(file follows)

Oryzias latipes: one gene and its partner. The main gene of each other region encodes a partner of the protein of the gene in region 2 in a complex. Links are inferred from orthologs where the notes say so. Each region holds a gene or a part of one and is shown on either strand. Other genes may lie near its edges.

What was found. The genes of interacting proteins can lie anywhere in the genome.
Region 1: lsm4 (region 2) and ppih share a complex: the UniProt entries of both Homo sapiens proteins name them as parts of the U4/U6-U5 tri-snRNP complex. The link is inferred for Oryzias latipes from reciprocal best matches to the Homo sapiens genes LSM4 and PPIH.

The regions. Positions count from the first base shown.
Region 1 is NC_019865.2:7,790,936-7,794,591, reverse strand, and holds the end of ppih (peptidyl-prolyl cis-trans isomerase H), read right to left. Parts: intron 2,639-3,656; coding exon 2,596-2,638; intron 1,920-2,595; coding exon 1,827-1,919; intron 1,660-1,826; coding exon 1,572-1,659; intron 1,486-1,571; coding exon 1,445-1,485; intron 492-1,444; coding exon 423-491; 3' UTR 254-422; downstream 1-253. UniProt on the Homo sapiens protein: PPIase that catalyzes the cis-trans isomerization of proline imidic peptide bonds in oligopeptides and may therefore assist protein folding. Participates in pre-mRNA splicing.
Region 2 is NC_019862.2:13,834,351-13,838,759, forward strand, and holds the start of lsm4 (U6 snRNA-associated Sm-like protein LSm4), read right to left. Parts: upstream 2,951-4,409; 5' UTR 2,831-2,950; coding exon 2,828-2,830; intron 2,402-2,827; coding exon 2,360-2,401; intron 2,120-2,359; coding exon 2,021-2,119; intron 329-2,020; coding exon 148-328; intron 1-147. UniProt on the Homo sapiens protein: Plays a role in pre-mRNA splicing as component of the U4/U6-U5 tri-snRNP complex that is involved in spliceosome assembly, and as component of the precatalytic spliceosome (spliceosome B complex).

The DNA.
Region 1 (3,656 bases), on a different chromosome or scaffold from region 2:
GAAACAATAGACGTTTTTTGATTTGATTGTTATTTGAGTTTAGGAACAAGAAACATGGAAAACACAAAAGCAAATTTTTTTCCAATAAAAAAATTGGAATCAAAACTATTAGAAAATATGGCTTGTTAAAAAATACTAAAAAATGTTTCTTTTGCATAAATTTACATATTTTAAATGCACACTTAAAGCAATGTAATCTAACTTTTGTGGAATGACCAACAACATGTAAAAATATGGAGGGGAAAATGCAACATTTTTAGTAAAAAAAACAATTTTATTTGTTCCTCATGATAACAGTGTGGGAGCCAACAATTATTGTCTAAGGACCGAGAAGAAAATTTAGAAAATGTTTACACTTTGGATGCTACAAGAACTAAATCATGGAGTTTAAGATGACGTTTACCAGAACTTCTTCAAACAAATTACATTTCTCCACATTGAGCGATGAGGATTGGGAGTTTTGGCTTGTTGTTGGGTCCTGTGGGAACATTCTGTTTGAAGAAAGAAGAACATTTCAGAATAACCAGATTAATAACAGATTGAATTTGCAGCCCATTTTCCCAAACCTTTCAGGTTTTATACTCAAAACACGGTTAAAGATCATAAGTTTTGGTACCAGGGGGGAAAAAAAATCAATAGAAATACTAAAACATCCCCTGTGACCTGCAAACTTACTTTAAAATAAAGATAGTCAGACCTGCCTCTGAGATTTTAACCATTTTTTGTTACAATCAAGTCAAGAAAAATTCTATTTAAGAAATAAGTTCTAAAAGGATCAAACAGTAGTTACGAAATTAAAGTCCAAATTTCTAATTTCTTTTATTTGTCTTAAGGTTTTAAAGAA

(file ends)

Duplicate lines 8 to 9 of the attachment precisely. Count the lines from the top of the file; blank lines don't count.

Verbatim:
Region 1 (3,656 bases), on a different chromosome or scaffold from region 2:
GAAACAATAGACGTTTTTTGATTTGATTGTTATTTGAGTTTAGGAACAAGAAACATGGAAAACACAAAAGCAAATTTTTTTCCAATAAAAAAATTGGAATCAAAACTATTAGAAAATATGGCTTGTTAAAAAATACTAAAAAATGTTTCTTTTGCATAAATTTACATATTTTAAATGCACACTTAAAGCAATGTAATCTAACTTTTGTGGAATGACCAACAACATGTAAAAATATGGAGGGGAAAATGCAACATTTTTAGTAAAAAAAACAATTTTATTTGTTCCTCATGATAACAGTGTGGGAGCCAACAATTATTGTCTAAGGACCGAGAAGAAAATTTAGAAAATGTTTACACTTTGGATGCTACAAGAACTAAATCATGGAGTTTAAGATGACGTTTACCAGAACTTCTTCAAACAAATTACATTTCTCCACATTGAGCGATGAGGATTGGGAGTTTTGGCTTGTTGTTGGGTCCTGTGGGAACATTCTGTTTGAAGAAAGAAGAACATTTCAGAATAACCAGATTAATAACAGATTGAATTTGCAGCCCATTTTCCCAAACCTTTCAGGTTTTATACTCAAAACACGGTTAAAGATCATAAGTTTTGGTACCAGGGGGGAAAAAAAATCAATAGAAATACTAAAACATCCCCTGTGACCTGCAAACTTACTTTAAAATAAAGATAGTCAGACCTGCCTCTGAGATTTTAACCATTTTTTGTTACAATCAAGTCAAGAAAAATTCTATTTAAGAAATAAGTTCTAAAAGGATCAAACAGTAGTTACGAAATTAAAGTCCAAATTTCTAATTTCTTTTATTTGTCTTAAGGTTTTAAAGAA